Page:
The contention that the business of the bank was ultra vires may not be raised collaterally but may be raised only by the State of West Virginia in a proper proceeding. Bank of Tupelo, Miss., v. Stonum, 220 Mo.App. 152, 281 S.W. 110. See also 50 A.L.R. 1359. American Surety Company of New York v. Moran, 64 App.D.C. 127, 75 F.2d 646; Thompson v. Park Savings Bank, 64 App.D.C. 308, 77 F.2d 955.
Defendant Cooper, a stockholder, director, and officer of the bank during and after 1929, may not be heard to say that the bank exceeded its corporate powers in continuing to transact its banking business. He is estopped to deny the corporate existence of the bank or the validity of its transactions. Benefits have inured to him during the entire period in question; as is evidenced by his receipt of dividends upon his stock for the years 1929, 1930, 1931 and 1932. To permit defendant Cooper to deny the validity of the bank's transactions would be to prefer him as a stockholder and officer over depositors whose deposits were invited by defendant Cooper and those associated with him in the management of the bank. See Casey v. Galli, 94 U.S. 673, 24 L. Ed. 168; American Surety Company of New York v. Moran, supra; Thompson v. Park Savings Bank, supra; Deitrick v. Greaney, 309 U.S. 190, 60 S. Ct. 480, 84 L. Ed. 694.
When assets of an insolvent bank being liquidated under the Comptroller of the Currency are sufficient to pay more than 100% of the principal amount of depositors' claims, said depositors are entitled to interest on their claims from the date of suspension until paid, computed at the statutory or legal rate of the jurisdiction in which the liquidation is had. Elliott v. First Inland National Bank of Pendleton, D.C. Or., 32 F.Supp. 839; Richmond v. Irons, 121 U.S. 27, 7 S. Ct. 788, 30 L. Ed. 864. Interest on time and savings deposits should be computed to the date of closing at the contract rate. Cronkleton v. Ebmeier, 8 Cir., 38 F.2d 748; American National Bank of Arkansas City, Kansas v. Williams, 9 Cir., 101 F. 943. After the date of closing, deposits whether savings or demand, should bear interest at the local statutory rate on judgments. Cronkleton v. Ebmeier, supra; Elliott v. First Inland National Bank of Pendleton, supra.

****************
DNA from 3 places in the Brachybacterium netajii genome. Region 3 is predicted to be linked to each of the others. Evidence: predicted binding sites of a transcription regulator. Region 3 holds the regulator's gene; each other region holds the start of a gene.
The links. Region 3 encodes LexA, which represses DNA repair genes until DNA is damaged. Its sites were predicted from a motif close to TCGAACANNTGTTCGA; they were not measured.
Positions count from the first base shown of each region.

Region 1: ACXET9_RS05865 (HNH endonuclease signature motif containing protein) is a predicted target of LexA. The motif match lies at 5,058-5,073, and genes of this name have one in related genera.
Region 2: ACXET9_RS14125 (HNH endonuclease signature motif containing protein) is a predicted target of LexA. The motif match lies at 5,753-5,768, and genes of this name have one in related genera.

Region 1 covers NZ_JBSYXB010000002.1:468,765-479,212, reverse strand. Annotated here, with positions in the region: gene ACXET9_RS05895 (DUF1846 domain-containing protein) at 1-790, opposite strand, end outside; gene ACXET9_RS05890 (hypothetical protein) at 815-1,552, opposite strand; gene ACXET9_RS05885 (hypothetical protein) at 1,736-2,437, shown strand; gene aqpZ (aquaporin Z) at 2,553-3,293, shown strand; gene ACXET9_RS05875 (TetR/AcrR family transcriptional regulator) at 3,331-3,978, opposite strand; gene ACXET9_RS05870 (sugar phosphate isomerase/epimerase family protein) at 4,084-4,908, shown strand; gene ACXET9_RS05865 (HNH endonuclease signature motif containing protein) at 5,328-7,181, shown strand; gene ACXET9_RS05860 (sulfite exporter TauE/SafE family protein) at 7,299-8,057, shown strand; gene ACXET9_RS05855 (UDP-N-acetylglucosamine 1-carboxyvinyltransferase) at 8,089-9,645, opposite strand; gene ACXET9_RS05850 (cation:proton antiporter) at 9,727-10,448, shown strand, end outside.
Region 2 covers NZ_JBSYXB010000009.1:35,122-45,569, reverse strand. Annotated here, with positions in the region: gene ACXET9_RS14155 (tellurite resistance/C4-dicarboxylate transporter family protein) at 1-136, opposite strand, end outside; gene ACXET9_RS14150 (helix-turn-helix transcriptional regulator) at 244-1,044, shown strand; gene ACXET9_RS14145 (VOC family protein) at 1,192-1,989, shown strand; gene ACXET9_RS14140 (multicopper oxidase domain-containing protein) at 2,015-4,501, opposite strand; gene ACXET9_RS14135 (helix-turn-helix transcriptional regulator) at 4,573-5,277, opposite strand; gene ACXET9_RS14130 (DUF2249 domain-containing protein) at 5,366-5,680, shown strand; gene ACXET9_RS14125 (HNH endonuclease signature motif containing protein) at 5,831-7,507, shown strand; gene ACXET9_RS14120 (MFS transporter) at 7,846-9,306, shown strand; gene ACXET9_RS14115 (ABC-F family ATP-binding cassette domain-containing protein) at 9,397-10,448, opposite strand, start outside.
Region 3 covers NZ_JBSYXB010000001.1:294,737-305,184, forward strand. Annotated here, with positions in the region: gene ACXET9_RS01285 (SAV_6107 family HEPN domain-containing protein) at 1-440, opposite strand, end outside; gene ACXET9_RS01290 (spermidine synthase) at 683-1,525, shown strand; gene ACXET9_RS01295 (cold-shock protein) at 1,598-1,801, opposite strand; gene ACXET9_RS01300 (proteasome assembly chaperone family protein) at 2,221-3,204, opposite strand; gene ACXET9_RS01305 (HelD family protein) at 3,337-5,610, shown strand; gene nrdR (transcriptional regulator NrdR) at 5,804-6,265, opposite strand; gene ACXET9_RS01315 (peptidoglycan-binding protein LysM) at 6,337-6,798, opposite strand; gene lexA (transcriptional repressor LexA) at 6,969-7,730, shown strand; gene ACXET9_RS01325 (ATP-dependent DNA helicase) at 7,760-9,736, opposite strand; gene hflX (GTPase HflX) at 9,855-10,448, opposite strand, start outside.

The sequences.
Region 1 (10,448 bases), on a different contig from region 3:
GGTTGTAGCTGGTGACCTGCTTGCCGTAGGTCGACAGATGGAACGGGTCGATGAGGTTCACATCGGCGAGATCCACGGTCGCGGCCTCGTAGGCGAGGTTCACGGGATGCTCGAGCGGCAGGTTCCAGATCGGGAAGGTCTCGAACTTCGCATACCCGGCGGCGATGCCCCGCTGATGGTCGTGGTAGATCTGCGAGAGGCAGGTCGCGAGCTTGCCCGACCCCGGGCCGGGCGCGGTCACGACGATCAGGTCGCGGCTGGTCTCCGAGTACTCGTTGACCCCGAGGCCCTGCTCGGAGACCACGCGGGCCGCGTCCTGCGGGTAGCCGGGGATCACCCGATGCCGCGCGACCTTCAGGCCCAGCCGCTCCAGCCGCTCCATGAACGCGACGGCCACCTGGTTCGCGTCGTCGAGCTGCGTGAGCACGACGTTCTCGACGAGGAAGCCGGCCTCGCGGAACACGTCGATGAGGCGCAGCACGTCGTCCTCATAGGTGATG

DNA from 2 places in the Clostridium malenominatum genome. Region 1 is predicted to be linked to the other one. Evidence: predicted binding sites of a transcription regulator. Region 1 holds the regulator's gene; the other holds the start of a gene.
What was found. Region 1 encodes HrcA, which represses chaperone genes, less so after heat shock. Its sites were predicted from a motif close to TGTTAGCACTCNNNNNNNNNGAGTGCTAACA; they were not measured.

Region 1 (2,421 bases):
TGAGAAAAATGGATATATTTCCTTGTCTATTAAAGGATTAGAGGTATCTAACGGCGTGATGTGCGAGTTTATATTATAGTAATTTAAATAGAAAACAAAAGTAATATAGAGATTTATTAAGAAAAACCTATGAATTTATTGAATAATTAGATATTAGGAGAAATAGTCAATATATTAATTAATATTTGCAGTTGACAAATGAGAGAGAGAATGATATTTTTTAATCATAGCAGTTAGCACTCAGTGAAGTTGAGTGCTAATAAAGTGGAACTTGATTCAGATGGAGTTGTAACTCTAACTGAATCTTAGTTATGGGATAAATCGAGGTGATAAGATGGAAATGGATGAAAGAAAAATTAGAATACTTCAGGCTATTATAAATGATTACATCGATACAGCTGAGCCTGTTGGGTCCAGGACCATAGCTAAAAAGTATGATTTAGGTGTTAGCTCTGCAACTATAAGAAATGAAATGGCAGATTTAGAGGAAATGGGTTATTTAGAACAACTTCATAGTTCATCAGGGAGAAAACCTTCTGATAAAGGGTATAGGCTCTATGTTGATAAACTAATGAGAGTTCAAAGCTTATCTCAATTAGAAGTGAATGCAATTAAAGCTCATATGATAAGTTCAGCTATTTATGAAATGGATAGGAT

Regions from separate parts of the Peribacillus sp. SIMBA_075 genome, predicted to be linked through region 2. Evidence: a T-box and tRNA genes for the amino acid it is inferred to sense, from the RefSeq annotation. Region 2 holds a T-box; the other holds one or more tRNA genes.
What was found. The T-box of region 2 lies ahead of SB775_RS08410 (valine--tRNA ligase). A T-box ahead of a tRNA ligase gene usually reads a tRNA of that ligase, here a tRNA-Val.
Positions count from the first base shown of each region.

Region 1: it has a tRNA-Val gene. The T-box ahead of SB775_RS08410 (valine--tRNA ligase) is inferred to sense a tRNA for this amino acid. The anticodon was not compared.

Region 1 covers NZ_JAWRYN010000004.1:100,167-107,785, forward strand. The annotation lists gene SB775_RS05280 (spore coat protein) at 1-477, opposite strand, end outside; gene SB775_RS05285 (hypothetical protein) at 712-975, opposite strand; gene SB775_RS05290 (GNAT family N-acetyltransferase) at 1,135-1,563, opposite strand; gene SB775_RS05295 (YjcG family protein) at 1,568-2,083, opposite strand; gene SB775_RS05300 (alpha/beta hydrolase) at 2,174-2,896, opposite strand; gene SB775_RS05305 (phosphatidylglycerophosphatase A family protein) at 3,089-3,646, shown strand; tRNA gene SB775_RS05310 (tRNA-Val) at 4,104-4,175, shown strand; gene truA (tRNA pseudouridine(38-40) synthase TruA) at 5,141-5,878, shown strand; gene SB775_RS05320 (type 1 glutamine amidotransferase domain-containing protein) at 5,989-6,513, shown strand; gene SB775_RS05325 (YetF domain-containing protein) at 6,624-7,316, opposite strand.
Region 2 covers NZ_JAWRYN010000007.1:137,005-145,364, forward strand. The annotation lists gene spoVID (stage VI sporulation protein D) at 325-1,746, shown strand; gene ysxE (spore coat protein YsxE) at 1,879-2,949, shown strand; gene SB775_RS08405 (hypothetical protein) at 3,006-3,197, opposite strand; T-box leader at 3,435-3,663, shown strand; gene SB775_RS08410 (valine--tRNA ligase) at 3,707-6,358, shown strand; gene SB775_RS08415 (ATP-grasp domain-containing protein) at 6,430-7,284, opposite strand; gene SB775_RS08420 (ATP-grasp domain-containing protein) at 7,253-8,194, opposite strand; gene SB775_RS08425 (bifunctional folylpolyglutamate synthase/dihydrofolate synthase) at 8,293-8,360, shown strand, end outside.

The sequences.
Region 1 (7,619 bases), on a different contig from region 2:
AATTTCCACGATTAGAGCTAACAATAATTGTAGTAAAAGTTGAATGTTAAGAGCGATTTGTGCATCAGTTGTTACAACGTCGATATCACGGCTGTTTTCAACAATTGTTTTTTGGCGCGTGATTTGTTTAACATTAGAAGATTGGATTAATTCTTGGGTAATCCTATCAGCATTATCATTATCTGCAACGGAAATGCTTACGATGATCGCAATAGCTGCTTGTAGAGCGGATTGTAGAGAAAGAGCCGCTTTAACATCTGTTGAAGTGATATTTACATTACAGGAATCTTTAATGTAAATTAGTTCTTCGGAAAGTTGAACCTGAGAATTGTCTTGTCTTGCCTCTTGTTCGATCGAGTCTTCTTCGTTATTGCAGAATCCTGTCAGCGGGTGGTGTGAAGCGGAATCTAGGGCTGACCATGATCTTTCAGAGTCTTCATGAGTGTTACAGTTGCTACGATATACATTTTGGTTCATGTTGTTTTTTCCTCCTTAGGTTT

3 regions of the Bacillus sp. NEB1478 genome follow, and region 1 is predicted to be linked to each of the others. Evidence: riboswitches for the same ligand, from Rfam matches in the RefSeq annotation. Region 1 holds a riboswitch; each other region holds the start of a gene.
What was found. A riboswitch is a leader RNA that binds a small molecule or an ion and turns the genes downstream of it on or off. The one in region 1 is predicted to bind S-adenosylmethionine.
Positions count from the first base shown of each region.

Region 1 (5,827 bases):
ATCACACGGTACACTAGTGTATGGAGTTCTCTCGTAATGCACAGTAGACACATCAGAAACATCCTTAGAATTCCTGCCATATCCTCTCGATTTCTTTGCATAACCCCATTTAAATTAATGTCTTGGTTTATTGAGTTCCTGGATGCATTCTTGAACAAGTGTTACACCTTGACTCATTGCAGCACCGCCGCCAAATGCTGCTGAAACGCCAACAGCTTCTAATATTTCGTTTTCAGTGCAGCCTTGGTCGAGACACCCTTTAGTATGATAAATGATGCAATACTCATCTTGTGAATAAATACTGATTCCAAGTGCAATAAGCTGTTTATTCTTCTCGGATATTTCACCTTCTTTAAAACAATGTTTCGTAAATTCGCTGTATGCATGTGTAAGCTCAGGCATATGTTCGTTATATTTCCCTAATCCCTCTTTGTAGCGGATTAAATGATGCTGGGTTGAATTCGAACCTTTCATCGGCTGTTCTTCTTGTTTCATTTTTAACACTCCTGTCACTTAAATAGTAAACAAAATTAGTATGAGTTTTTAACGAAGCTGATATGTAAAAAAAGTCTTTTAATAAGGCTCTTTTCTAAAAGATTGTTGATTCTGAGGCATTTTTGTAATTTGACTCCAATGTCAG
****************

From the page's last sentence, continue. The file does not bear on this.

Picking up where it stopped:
In Richmond v. Irons, supra, the Supreme Court held that the act of going into liquidation dispenses with the necessity of any demand on the part of the creditors, and it follows that interest should be computed upon the amounts then due as against the shareholders to the time of payment. The weight of authority is that interest is due and payable for the period of conservatorship. See Stein v. Delano, 3 Cir., 121 F.2d 975. In Ticonic National Bank v. Sprague, 303 U.S. 406, 58 S. Ct. 612, 82 L. Ed. 926, the court said that as an incident to the right to recover an unexpended balance in a deposit, a depositor is entitled to interest as damages for the failure to pay that balance upon demand. That interest after suspension is paid as damages or as compensation for the withholding of money due has ample support in the authorities. The recent case of Federal Deposit Insurance Corporation v. Falk, 245 Wis. 245, 14 N.W.2d 3, is directly in point and reflects the prevailing view as gathered from the reported cases. See also Bates v. Farmers Savings Bank, 231 Iowa 1151, 3 N.W.2d 517.